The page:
Steve’s plea strikes chord in Carbondale |

Steve’s plea strikes chord in Carbondale

Steve Standiford's vintage guitar shop in Carbondale is a popular venue for live music. (Paul Conrad/The Aspen Times)

Steve Standiford is strumming a happy tune.

So far at least, the future of Steve’s Guitars in Carbondale is looking viable after its proprietor hesitantly put out a plea for support last month.

While Standiford isn’t yet ready to commit to the future of the vintage guitar shop that has become magnet for live music, he concedes community response to his request for assistance bodes well for the popular venue.

“It’s actually been, to my little world, extraordinary,” he said this week. “There’s been a lot of people coming out of the proverbial woodwork to offer things.”

Standiford said he’s received offers from residents who are willing to put up traveling musicians and feed them dinner. Supporters are booking the venue for rehearsals and other functions, patrons are turning out in strong numbers for shows, businesses have stepped up with proposals to underwrite performances and residents have simply put up cash. One volunteer is building a website for Steve’s Guitars and a local liquor store put a “Save Steve’s” tip jar on its counter.

“That one made me a little uncomfortable,” Standiford admitted. “It’s not a fatal disease. It’s just a guitar shop that happens to be a listening room.

“But I took the fifty bucks,” he added.

Standiford wasn’t particularly comfortable when he put out the plea for help last month with his weekly e-mail update on acts scheduled to play in his “listening room.” But escalating rent has made it increasingly difficult to maintain the funky shop that hosts live music by an eclectic assortment of local and traveling acts.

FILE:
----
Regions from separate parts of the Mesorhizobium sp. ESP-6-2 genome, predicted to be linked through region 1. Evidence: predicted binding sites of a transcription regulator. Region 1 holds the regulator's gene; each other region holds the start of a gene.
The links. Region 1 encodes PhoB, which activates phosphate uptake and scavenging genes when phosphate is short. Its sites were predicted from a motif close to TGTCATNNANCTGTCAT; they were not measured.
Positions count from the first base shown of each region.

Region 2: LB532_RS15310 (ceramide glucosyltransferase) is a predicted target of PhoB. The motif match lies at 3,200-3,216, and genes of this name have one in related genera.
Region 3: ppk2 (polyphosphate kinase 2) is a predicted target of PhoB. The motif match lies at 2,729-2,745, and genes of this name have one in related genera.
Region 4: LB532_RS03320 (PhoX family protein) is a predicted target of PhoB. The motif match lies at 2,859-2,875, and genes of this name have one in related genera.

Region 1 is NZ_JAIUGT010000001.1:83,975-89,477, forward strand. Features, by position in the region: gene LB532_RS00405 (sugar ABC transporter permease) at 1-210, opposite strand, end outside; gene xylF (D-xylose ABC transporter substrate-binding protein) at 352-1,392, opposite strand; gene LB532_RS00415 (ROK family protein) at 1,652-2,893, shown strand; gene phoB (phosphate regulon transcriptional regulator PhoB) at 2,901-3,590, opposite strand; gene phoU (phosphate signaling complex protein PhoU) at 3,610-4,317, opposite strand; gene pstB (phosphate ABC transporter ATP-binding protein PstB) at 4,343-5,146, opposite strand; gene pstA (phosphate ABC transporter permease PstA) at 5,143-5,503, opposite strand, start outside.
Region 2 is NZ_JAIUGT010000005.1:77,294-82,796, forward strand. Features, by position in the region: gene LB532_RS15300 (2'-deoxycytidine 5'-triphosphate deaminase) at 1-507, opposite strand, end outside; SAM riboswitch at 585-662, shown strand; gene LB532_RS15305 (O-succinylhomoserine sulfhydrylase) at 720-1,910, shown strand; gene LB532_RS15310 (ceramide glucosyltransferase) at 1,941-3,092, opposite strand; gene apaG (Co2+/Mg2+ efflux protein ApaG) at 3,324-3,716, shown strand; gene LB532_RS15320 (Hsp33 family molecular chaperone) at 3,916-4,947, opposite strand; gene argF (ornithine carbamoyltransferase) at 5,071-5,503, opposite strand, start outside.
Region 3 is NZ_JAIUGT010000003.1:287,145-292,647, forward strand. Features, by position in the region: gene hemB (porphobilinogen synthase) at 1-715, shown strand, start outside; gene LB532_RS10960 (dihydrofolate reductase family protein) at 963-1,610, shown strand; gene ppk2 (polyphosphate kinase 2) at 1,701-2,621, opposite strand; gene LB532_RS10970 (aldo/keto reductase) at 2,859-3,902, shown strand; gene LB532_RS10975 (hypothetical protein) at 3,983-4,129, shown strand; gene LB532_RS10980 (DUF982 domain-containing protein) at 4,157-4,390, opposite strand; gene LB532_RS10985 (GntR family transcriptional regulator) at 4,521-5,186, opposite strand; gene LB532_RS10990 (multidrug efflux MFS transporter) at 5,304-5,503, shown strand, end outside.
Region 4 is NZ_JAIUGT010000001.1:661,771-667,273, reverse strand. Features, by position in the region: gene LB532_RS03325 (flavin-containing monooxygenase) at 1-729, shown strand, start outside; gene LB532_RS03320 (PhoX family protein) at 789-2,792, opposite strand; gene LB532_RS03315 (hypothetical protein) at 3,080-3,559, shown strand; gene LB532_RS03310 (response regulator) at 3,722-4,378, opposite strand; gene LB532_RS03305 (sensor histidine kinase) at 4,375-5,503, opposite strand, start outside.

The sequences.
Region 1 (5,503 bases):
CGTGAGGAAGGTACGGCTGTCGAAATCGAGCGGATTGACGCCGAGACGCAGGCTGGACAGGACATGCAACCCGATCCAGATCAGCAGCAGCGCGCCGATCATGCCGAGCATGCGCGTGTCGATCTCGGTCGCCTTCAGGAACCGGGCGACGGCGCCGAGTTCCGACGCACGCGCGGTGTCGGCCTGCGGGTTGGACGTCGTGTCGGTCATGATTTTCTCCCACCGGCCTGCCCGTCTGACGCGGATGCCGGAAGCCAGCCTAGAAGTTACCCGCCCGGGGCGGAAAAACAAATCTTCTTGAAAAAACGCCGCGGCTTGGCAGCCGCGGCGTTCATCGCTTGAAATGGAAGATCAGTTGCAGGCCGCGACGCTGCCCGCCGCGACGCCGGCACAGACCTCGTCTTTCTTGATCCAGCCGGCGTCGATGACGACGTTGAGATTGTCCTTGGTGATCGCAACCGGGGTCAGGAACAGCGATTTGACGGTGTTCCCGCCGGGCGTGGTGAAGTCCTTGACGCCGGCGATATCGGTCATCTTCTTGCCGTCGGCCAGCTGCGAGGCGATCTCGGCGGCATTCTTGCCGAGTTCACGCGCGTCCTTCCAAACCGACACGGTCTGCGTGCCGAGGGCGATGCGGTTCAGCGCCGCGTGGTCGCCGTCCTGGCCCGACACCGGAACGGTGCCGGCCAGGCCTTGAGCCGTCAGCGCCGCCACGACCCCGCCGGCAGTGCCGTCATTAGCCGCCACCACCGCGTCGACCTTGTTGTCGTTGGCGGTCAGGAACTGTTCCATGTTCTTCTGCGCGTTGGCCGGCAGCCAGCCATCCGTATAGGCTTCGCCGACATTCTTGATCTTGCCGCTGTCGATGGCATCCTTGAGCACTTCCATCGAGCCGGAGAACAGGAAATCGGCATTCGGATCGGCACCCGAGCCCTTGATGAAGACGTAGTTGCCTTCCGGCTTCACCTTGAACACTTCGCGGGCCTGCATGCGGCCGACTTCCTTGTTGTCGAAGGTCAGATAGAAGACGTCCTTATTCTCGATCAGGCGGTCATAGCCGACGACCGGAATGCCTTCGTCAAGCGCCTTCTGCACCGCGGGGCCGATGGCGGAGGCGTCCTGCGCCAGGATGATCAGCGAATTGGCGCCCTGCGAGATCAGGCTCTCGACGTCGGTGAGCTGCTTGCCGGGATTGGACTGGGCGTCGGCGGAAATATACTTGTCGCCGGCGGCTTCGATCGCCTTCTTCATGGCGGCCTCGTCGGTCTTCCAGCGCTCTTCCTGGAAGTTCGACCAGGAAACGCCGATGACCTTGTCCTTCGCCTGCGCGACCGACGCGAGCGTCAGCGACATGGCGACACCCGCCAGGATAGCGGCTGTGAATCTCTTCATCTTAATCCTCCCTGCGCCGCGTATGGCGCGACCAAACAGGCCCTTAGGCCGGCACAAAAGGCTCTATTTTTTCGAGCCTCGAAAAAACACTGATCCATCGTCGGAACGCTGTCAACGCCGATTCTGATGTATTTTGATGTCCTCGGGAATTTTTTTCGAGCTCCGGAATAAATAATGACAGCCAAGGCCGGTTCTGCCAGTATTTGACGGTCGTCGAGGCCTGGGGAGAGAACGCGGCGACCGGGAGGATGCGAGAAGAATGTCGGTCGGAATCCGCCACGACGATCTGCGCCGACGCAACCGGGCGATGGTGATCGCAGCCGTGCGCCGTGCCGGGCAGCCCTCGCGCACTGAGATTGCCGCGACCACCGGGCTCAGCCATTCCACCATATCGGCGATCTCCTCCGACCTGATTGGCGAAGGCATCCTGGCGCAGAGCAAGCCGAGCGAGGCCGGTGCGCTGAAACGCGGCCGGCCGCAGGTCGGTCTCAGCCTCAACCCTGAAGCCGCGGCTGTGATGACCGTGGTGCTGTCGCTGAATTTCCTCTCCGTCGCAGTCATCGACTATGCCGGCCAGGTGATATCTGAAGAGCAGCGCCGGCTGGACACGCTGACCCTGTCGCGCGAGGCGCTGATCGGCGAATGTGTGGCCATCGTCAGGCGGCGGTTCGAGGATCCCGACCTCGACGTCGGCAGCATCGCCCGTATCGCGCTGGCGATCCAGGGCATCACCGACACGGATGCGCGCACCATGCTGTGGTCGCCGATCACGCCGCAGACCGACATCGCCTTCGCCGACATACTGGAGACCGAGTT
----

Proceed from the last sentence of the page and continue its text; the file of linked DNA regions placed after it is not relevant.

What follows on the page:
“I was thinking I’d make a decision on the Fourth of July weekend ” whether to re-up my lease,” Standiford said.

Standiford and his wife, Mary Margaret O’Gara, have been offering live music in the Dinkle Building on Fourth Street for more than a decade. At first, the shows were free to anyone who wanted to stop in and listen. Then, they began accepting donations to keep the music coming.

Last month, Standiford booked what he called his first “premium show” ” the Austin-based Asylum Street Spankers packed Steve’s tiny stage for a show he limited to 50 people (well, he tried to limit it to 50) who paid an unprecedented $25 apiece for a seat in the packed front room at Steve’s. It sold out quickly.

“We made as much for the shop as we’ve made in some entire months,” said Standiford, who splits the take at the door with the band.

He envisions future premium shows, along with the uniquely community-oriented programs that have a home in the listening room, like an upcoming poetry reading by local middle-schoolers. But first, Standiford must decide if his labor of love is sustainable in the long term. Certainly, though, the immediate response to his appeal has been encouraging, he said.

“It makes me feel like keeping it open.”

Janet Urquhart’s e-mail address is

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